This is the book for those who enjoy tracking down the real-life inspirations for the places found in the Harry Potter books. Lexicon webmaster Steve Vander Ark has written a definitive guide for following "traces" of magic all over the United Kingdom.

An armchair traveler will appreciate the energy of Steve and his companions, including essayist Tim Ledbetter (whose work is included at the back of the book) as they sleuth out the locations of the most obscure references in the books. I especially enjoyed the search for #12 Grimmauld Place, which had to be exactly four storeys tall, with both a grassy square in front, and a black door. (Although the serpentine door knocker and resident House Elf were not required.)

In his travels, Steve becomes a "Seeker," looking for the places where the worlds of the everyday and magic seem to collide. Join him on a walk through the Surrey countryside to find suburban Little Whinging, Harry's hometown. That section has my favorite line of the book: "It dawned on me. Little Whinging wasn't boring . . . the Dursleys were." Later he visits busy Charing Cross Road in London to find the door to The Leaky Cauldron. Could it be hidden behind a large potted palm? (Or is that a Devil's Snare in disguise?) While studying an abandoned store building that resembles the facade of St. Mungo's Hospital, Steve wonders which window hides the department of Werewolf Research. And in the North Country, he takes a stroll up an old-fashioned cobblestone street beside a canal, imagining the exact route taken by Narcissa and Bellatrix on their visit to Snape's home at Spinner's End, with an old mill tower in the distance.
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9 of 9 people found the following review helpful By dorcas_meadowes on January 19, 2009
Format: Hardcover
This is the Muggle's Guide to that place in England where the real and the literary intersect. And because the author knows the material from the Harry Potter books so well, he is able to point out places that fans would find uncannily familiar and dear to their hearts. With an American tourist's fired-up curiousity towards all-things-Brittania, Steve Vander Ark is the perfect guide across the landscape. This book is worth buying just for the sections on London train stations and their historical past, so railroad fans take note! A fun book from beginning to end, and a real sentimental journey for fans.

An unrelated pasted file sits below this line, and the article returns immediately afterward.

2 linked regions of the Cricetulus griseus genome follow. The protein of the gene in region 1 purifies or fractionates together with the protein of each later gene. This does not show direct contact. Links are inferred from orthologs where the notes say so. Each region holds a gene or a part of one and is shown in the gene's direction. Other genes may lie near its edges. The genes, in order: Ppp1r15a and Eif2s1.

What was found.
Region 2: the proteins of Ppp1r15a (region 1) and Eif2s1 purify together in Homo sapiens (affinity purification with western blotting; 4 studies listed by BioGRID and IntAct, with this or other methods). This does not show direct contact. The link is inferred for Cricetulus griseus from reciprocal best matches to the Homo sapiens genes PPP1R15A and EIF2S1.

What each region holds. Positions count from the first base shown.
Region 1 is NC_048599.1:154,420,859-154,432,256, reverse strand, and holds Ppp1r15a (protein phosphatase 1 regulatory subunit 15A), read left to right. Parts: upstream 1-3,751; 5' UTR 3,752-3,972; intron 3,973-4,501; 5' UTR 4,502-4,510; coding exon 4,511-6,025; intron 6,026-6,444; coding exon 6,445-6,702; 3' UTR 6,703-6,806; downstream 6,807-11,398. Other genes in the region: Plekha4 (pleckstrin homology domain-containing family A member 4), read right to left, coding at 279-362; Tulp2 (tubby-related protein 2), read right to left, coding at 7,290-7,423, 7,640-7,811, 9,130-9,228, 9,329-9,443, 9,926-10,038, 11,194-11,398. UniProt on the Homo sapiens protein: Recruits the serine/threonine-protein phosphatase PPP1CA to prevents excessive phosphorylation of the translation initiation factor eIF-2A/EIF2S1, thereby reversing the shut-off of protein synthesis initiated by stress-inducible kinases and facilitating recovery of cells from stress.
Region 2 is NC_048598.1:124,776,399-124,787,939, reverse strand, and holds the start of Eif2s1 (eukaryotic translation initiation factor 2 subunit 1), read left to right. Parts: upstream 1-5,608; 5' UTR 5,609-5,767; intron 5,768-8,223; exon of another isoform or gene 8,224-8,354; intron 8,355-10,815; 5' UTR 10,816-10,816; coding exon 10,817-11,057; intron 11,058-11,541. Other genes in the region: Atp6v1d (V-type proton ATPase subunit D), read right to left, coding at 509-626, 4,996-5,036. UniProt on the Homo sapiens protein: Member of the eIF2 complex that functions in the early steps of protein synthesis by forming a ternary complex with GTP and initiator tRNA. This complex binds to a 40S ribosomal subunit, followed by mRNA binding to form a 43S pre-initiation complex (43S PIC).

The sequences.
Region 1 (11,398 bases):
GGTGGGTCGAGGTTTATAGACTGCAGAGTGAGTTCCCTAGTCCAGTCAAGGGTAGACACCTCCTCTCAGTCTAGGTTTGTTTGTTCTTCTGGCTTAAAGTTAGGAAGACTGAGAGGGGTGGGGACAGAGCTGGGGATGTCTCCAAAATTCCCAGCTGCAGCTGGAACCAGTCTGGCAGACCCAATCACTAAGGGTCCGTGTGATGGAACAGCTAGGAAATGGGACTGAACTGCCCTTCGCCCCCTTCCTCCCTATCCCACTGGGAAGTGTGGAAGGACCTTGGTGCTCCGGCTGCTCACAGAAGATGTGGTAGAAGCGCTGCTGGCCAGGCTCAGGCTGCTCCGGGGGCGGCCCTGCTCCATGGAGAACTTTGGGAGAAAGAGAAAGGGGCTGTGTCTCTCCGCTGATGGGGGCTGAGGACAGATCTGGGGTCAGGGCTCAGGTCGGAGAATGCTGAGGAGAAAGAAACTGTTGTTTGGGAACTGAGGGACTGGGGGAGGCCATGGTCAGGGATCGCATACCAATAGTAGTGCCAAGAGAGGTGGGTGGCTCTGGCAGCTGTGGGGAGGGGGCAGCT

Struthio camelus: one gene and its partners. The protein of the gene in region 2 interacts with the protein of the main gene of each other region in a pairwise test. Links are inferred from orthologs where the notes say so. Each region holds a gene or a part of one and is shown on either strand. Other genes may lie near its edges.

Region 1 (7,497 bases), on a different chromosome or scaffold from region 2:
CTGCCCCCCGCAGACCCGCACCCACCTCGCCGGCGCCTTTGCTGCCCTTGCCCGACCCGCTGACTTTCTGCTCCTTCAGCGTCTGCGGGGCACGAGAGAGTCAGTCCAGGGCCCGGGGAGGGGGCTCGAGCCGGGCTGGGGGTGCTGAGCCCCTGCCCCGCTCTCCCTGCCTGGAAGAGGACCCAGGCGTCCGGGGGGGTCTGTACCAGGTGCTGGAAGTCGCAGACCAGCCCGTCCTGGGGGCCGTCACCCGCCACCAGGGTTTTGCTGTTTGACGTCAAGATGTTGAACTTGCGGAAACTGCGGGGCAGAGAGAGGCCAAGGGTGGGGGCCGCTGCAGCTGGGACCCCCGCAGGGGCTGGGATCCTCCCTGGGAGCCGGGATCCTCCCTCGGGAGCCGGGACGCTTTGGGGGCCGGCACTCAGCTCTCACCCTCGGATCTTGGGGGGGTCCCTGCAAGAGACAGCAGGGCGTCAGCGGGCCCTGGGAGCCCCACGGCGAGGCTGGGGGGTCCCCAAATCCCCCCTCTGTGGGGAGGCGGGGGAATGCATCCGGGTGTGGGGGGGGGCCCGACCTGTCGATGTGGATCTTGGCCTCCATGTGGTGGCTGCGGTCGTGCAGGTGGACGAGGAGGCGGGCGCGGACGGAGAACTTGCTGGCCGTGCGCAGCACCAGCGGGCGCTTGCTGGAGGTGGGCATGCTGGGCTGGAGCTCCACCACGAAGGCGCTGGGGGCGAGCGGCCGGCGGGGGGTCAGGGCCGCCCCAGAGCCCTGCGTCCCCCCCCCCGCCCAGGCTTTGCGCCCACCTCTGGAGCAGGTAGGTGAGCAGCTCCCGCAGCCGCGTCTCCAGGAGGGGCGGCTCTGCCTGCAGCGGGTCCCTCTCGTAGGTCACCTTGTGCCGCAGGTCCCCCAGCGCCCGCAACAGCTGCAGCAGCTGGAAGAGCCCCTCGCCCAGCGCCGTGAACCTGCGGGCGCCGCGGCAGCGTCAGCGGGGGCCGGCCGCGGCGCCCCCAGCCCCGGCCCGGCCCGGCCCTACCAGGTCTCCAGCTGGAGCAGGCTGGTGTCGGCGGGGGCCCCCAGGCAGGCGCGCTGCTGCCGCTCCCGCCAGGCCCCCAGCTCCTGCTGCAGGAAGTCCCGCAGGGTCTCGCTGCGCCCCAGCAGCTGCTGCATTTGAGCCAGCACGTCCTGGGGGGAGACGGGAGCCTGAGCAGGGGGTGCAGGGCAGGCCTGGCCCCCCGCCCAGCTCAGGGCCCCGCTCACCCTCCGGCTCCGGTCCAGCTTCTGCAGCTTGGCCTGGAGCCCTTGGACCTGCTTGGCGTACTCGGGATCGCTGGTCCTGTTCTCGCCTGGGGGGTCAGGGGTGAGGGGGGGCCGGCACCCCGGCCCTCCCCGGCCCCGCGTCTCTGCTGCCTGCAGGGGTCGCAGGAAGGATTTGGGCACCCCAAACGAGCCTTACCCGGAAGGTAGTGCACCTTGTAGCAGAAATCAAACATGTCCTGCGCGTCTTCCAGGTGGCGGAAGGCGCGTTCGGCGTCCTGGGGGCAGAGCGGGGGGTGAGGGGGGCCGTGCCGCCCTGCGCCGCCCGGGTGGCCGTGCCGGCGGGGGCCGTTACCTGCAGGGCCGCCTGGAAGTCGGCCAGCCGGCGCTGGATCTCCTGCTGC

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10 of 11 people found the following review helpful By Gaspodia on January 3, 2009
Format: Hardcover
I rarely buy companion books, but was drawn to this one both by its fabulous cover and by the short extract I'd read online. The book takes you on a fascinating journey through the places that could have been potential sources of inspiration for Rowling when she created the magical world of Harry Potter.

As a UK resident, I found myself nodding vigorously in agreement at the places suggested by Vander Ark. He's got it spot on in most cases and his enthusiasm and inspired guesswork carry you through the book at an energetic pace.

His excitement on finding little clues and in following up on them is catching and I found myself wanting to visit these places too. I had been hurrying past a disused hospital almost every day for 2 years until I read Vander Ark's book and his persuasive view that it might be the inspiration for St Mungo's Hospital for Magical Maladies and Injuries - now I look at the hospital with fresh eyes and I no longer scurry past, but instead stare at it and think "what if"...